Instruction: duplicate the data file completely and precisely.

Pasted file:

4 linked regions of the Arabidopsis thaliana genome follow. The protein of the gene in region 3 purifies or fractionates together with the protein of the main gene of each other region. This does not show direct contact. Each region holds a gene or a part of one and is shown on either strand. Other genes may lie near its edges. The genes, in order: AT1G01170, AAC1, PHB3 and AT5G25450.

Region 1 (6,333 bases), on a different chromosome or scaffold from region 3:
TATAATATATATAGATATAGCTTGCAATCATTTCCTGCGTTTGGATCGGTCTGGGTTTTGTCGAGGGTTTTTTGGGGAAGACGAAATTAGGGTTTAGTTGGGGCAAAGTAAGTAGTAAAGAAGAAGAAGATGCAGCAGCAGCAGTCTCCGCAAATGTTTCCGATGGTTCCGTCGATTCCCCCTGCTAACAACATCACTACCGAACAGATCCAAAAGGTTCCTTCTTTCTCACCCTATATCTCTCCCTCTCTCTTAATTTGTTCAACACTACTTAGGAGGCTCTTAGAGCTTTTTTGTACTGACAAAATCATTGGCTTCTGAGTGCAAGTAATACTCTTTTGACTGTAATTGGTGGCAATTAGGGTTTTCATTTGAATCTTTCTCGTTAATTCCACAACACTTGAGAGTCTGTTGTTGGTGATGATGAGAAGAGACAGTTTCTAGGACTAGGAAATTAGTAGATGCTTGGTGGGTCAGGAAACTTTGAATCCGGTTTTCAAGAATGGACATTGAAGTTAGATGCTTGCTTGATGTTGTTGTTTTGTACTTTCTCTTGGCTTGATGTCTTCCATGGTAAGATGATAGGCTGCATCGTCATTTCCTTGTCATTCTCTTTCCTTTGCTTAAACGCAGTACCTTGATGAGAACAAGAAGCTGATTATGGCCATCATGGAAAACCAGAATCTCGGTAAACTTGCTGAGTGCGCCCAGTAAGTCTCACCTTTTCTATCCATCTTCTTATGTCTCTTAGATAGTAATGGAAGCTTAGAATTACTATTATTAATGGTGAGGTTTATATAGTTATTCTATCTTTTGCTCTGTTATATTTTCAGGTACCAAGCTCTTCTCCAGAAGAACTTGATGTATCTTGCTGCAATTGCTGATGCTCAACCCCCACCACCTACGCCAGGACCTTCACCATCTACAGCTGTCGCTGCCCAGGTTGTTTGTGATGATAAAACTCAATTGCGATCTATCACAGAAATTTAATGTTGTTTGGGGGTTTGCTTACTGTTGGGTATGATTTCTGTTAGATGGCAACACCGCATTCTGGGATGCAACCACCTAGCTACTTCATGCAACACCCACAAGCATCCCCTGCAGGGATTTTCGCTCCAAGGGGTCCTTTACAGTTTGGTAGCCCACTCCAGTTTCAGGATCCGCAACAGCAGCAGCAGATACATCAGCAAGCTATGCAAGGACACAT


4 linked regions of the Arabidopsis thaliana genome follow. The protein of the gene in region 3 purifies or fractionates together with the protein of the main gene of each other region. This does not show direct contact. Each region holds a gene or a part of one and is shown on either strand. Other genes may lie near its edges. The genes, in order: AT1G01170, AAC1, PHB3 and AT5G25450.

Region 1 (6,333 bases), on a different chromosome or scaffold from region 3:
TATAATATATATAGATATAGCTTGCAATCATTTCCTGCGTTTGGATCGGTCTGGGTTTTGTCGAGGGTTTTTTGGGGAAGACGAAATTAGGGTTTAGTTGGGGCAAAGTAAGTAGTAAAGAAGAAGAAGATGCAGCAGCAGCAGTCTCCGCAAATGTTTCCGATGGTTCCGTCGATTCCCCCTGCTAACAACATCACTACCGAACAGATCCAAAAGGTTCCTTCTTTCTCACCCTATATCTCTCCCTCTCTCTTAATTTGTTCAACACTACTTAGGAGGCTCTTAGAGCTTTTTTGTACTGACAAAATCATTGGCTTCTGAGTGCAAGTAATACTCTTTTGACTGTAATTGGTGGCAATTAGGGTTTTCATTTGAATCTTTCTCGTTAATTCCACAACACTTGAGAGTCTGTTGTTGGTGATGATGAGAAGAGACAGTTTCTAGGACTAGGAAATTAGTAGATGCTTGGTGGGTCAGGAAACTTTGAATCCGGTTTTCAAGAATGGACATTGAAGTTAGATGCTTGCTTGATGTTGTTGTTTTGTACTTTCTCTTGGCTTGATGTCTTCCATGGTAAGATGATAGGCTGCATCGTCATTTCCTTGTCATTCTCTTTCCTTTGCTTAAACGCAGTACCTTGATGAGAACAAGAAGCTGATTATGGCCATCATGGAAAACCAGAATCTCGGTAAACTTGCTGAGTGCGCCCAGTAAGTCTCACCTTTTCTATCCATCTTCTTATGTCTCTTAGATAGTAATGGAAGCTTAGAATTACTATTATTAATGGTGAGGTTTATATAGTTATTCTATCTTTTGCTCTGTTATATTTTCAGGTACCAAGCTCTTCTCCAGAAGAACTTGATGTATCTTGCTGCAATTGCTGATGCTCAACCCCCACCACCTACGCCAGGACCTTCACCATCTACAGCTGTCGCTGCCCAGGTTGTTTGTGATGATAAAACTCAATTGCGATCTATCACAGAAATTTAATGTTGTTTGGGGGTTTGCTTACTGTTGGGTATGATTTCTGTTAGATGGCAACACCGCATTCTGGGATGCAACCACCTAGCTACTTCATGCAACACCCACAAGCATCCCCTGCAGGGATTTTCGCTCCAAGGGGTCCTTTACAGTTTGGTAGCCCACTCCAGTTTCAGGATCCGCAACAGCAGCAGCAGATACATCAGCAAGCTATGCAAGGACACAT